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Old 11-18-2010, 02:50 PM
 
Location: Rio de Janeiro, Brazil
597 posts, read 1,157,856 times
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Every day I see many posts in this forum where many people say they want to go to Europe, to Asia, to Canada, to Caribbean and several others world's places.
I am curious. What is happening?
Is happening some mass emigration movement from America?
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Old 11-18-2010, 04:11 PM
 
Location: Macao
15,951 posts, read 36,206,900 times
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Quote:
Originally Posted by BRAZILIAN View Post
Every day I see many posts in this forum where many people say they want to go to Europe, to Asia, to Canada, to Caribbean and several others world's places.
I am curious. What is happening?
Is happening some mass emigration movement from America?
I think its just a trickle. I'm an American abroad, and lived in Asia for 10 years, and a year in South America and a year in Europe.

You see Europeans living all over the world and traveling all over the world...Australians as well.

Americans not so much. Still as insular as always. You do see some retiring abroad though - like Panama, Costa Rica....but still close to the U.S., and its after their work careers.

A few of us teaching english in Asia...but you can't emigrate to an Asian country. The only countries taking immigrants are throughout the Americas and Australia/NZ.
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Old 11-18-2010, 06:25 PM
 
631 posts, read 1,971,657 times
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I think this is something that is being considered a lot among the younger populations - mostly, recent college graduates and current college students. Personally, I think it's great.
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Old 11-18-2010, 07:18 PM
 
Location: Fayetteville
1,205 posts, read 2,323,960 times
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I've heard of some recent college graduates moving to China for work but I don't think it's a significant phenomenon (in terms of numbers). I'm sure there were some Americans moving to China back in the 1950's as well. When I was younger it probably sounded more ridiculous than it does now, because unemployment wasn't hovering at around 10% I guess. If we get hit with a double dip recession then who knows.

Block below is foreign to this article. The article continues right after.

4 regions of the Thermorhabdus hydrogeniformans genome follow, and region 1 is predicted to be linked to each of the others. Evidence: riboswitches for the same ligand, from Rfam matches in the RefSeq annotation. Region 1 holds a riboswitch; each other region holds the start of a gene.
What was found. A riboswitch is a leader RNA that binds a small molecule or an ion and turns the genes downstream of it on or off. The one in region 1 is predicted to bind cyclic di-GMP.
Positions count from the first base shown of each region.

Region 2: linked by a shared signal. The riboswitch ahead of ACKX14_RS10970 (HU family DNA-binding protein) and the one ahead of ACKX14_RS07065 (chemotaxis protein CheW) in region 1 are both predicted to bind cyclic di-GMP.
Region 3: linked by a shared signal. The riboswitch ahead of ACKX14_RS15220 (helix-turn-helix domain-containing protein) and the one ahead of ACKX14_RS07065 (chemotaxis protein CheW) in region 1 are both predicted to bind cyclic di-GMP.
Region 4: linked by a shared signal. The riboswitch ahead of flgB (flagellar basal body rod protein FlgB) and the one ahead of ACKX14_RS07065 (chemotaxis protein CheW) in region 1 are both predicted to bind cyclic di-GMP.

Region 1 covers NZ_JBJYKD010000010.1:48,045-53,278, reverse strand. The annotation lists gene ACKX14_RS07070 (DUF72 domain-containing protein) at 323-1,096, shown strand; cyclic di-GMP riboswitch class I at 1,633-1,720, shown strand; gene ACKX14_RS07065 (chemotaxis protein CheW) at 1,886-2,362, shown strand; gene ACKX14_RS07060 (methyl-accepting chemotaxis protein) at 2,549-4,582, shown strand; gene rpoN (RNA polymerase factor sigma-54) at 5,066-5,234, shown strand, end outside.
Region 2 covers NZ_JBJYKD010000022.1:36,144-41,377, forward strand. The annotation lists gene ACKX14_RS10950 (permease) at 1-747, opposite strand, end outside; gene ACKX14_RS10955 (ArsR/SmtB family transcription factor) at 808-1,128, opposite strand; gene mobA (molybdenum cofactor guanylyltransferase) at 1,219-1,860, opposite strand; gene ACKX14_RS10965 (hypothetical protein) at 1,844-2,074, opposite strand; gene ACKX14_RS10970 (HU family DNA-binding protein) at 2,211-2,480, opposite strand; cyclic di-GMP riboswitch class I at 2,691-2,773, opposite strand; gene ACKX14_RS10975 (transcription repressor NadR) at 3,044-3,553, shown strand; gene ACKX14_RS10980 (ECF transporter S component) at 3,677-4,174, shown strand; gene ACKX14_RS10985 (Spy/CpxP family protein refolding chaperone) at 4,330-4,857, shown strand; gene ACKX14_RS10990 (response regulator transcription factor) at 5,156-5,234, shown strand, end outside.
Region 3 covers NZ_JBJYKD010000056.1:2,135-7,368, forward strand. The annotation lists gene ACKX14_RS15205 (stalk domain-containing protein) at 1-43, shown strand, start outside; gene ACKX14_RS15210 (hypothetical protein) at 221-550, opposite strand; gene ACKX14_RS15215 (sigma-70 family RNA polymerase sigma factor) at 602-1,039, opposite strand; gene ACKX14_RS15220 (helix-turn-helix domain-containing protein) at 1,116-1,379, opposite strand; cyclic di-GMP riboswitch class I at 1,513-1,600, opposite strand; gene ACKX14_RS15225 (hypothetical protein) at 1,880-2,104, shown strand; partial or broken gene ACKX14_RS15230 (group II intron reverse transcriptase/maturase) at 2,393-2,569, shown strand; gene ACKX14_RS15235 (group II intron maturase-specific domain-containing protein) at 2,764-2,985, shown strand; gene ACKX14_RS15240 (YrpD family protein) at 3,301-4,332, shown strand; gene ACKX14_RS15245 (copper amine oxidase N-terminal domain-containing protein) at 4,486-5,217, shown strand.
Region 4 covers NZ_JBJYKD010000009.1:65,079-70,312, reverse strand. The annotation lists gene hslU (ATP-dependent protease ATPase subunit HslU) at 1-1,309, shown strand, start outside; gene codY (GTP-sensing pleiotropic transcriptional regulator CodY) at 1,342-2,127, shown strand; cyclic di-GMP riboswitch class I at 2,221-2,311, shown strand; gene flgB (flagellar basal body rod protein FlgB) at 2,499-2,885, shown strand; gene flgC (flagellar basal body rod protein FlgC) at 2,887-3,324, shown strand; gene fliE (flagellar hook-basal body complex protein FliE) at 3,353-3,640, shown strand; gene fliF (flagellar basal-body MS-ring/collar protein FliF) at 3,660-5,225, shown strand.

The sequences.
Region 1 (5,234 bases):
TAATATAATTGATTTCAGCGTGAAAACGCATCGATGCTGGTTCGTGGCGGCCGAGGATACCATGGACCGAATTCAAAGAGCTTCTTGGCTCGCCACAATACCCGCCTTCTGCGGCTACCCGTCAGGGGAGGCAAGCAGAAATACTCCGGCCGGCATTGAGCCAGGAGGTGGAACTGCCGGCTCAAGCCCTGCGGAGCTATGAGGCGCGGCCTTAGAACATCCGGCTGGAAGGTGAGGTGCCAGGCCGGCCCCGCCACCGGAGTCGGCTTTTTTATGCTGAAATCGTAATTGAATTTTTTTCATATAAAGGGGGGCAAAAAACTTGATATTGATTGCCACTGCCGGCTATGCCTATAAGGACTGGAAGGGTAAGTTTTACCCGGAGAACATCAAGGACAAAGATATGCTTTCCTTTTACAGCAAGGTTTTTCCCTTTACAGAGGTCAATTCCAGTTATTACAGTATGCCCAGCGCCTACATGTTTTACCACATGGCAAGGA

Personally I'm really tired of it, I went back to college and got some skills (no degree yet). But anyways I did the right thing and the world took a crapdive so I'm stuck at a job I don't like.
I have plans to teach English as a volunteer in Thailand next year. I'm going to try getting a job teaching English but I'm certainly not throwing away my return ticket until I'm sure. Whether things get better or worse in the US it's something I've always wanted to do and I'll never be any younger than I am now.
But no I don't think there is any mass immigration from the US, assuming you are talking about the US?
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Old 11-18-2010, 11:19 PM
 
Location: 30-40N 90-100W
13,856 posts, read 22,991,559 times
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I imagine this site gets a high amount of people who want to move far away and some of that will mean outside the US. I don't think it's necessarily representative of the US as a whole.
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Old 11-19-2010, 03:58 AM
 
Location: Clovis Strong, NM
3,376 posts, read 4,833,470 times
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My stepdad was actually thinking of living in Hong Kong back in the late-70s.

But, changed his mind for whatever reason, maybe going to Malaysia and meeting my mom there and myself breathing first breath in Illinois.
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Old 11-19-2010, 07:38 AM
 
21,211 posts, read 30,435,315 times